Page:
To make nature financing more equitable, we must understand how NCS credits are used

This blog was authored by Julia Ilhardt, former High Meadows Fellow, Global Climate Cooperation. It was originally published on EDF’s Climate411 blog channel. Read the full post here

Sun cast over forest, nature

At the end of last year, 196 nations agreed to the historic Global Biodiversity Framework, which includes the goal to protect 30% of land and sea area by 2030. Still, nature is woefully underfinanced, with investments in nature-based solutions needing to double to USD 384 billion per year by 2025, according to UNEP. 

Using crediting to incorporate natural climate solutions (NCS) into carbon markets is one way to generate significant finance for nature while cutting emissions, and it’s gaining public and private sector attention. However, both producing and using credits raises important equity considerations. A new paper from EDF focuses on the issues around use, including how credits may impact the communities surrounding polluting facilities. This blog lays out the framing, key issues, and potential solutions, with more detailed analysis available in the paper. 

To understand equity, ask the right questions 

Achieving environmental equity means ensuring that both the processes and outcomes associated with policy decisions are fair and just. Environmental benefits and burdens must be balanced. Everyone is entitled to a healthy ecosystem. 

Across academic and civil society literature, environmental equity is often framed along three dimensions: recognitional, procedural, and distributional equity. The graphic below defines these dimensions of equity and provides examples of questions that carbon market stakeholders should ask when designing and implementing crediting programs.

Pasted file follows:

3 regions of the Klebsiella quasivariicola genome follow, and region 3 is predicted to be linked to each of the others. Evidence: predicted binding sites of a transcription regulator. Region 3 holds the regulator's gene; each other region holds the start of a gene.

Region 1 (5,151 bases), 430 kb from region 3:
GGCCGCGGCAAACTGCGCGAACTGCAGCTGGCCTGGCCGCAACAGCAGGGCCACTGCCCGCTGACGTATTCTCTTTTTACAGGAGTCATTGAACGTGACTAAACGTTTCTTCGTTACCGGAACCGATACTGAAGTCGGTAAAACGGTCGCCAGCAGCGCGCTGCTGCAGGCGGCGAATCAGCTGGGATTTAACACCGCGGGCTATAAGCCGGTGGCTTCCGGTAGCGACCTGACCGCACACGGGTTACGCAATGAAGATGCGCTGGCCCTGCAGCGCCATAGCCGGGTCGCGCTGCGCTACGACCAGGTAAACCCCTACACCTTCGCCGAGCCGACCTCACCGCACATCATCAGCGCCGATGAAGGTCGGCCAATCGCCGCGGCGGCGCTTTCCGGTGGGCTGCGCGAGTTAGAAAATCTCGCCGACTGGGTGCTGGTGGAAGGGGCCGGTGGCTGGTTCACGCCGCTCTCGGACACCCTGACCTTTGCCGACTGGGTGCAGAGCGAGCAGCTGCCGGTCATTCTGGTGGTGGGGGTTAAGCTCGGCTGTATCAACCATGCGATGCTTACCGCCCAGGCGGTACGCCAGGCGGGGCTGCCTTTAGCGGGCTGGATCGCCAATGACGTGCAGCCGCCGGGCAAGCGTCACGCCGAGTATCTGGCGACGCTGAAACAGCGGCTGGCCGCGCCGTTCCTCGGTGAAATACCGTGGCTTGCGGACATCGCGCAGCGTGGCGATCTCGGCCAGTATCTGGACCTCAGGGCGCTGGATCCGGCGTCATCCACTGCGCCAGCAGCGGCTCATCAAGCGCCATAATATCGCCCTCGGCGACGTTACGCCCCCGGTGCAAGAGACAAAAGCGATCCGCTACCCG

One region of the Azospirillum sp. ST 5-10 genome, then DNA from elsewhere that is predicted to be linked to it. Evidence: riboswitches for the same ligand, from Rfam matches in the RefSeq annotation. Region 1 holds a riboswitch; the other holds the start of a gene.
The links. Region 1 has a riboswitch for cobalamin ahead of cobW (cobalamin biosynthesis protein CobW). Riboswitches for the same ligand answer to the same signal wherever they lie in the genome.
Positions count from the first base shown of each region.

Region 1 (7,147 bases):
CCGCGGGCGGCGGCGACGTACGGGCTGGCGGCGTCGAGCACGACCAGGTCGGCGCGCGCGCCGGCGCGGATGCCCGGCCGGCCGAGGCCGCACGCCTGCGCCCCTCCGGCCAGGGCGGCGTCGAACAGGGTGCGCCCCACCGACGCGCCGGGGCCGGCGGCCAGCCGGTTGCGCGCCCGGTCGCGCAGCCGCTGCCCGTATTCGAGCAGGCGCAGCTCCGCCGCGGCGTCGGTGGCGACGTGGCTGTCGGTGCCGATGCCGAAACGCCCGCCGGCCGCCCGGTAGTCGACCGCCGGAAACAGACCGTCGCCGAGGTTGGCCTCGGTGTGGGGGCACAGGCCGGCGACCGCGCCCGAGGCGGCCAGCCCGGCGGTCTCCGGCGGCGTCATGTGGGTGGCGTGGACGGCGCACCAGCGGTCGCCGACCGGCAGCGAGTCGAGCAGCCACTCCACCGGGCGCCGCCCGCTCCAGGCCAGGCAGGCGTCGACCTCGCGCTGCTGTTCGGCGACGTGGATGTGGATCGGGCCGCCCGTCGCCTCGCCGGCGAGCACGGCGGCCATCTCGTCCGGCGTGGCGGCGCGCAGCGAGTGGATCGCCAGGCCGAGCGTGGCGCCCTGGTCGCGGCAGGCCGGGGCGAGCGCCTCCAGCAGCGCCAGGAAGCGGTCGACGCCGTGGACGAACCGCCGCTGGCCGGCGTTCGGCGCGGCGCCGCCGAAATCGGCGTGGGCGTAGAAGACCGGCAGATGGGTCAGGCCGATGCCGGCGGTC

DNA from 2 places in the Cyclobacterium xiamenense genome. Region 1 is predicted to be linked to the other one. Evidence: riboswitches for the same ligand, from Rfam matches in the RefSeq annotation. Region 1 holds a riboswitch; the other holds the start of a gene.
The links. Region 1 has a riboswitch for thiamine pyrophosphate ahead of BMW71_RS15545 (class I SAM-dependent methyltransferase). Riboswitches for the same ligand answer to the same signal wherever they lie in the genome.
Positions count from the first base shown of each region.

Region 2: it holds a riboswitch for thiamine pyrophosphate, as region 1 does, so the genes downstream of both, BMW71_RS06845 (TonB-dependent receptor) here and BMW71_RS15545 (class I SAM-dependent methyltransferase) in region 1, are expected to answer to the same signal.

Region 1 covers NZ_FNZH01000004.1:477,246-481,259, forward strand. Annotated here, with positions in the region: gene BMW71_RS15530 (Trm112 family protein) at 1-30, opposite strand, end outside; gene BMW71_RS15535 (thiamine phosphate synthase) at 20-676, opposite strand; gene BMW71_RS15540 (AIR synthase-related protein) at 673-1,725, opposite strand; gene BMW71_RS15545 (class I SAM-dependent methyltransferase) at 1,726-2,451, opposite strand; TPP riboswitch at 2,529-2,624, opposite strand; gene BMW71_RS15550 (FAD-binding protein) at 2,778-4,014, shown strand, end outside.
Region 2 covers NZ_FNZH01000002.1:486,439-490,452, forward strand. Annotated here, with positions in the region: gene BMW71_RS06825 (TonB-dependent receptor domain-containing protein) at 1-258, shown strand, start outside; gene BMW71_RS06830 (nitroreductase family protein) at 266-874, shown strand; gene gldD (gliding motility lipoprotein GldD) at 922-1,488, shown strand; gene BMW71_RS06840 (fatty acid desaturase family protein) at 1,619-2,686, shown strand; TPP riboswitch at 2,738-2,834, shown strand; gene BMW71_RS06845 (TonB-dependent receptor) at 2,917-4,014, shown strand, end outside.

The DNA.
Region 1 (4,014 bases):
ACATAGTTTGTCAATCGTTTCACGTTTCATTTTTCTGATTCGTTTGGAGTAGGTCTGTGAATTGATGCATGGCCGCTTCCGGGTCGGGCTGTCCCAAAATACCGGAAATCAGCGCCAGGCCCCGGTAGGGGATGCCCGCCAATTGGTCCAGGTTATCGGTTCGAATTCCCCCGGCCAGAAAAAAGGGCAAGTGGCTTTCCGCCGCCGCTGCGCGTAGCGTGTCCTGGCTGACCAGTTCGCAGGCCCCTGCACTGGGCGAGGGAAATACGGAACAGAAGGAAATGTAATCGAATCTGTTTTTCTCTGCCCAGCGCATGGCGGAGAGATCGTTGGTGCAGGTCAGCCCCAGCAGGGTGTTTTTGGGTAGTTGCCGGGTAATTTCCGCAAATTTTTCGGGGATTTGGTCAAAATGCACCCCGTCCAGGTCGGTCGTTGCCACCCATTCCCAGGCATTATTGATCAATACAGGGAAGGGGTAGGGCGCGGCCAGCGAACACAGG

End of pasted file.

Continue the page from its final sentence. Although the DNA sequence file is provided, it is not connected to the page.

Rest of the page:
Large trees from below

In the context of NCS crediting, equity questions arise on both the demand and supply side. On supply, issues include the rights and priorities of communities generating credits, benefit sharing arrangements, and stakeholder consultation processes. On demand, these include the impacts of credit use on local co-pollutants, disparities in environmental burdens, and the distribution of benefits.  

In some cases, supply and demand considerations may come into tension, for instance when credit usage could exacerbate a community’s air pollution on the demand side but support local livelihoods on the supply side. 

Though equity should ultimately be considered holistically, this paper focuses specifically on demand, digging into the details and evidence around the use of NCS credits. EDF’s forthcoming NCS Crediting Handbook will include a chapter on supply side issues, including a section on safeguards for people and the environment. 

Read the full post here.

The NCS Crediting Handbook will explore other components of equity and integrity, including questions around the generation and transaction of credits. Visit our NCS Crediting Handbook and Briefing Series page for upcoming briefs, and to get the latest on our work in the NCS crediting space. This and other research are also part of EDF’s Economics Discussion Paper Series.

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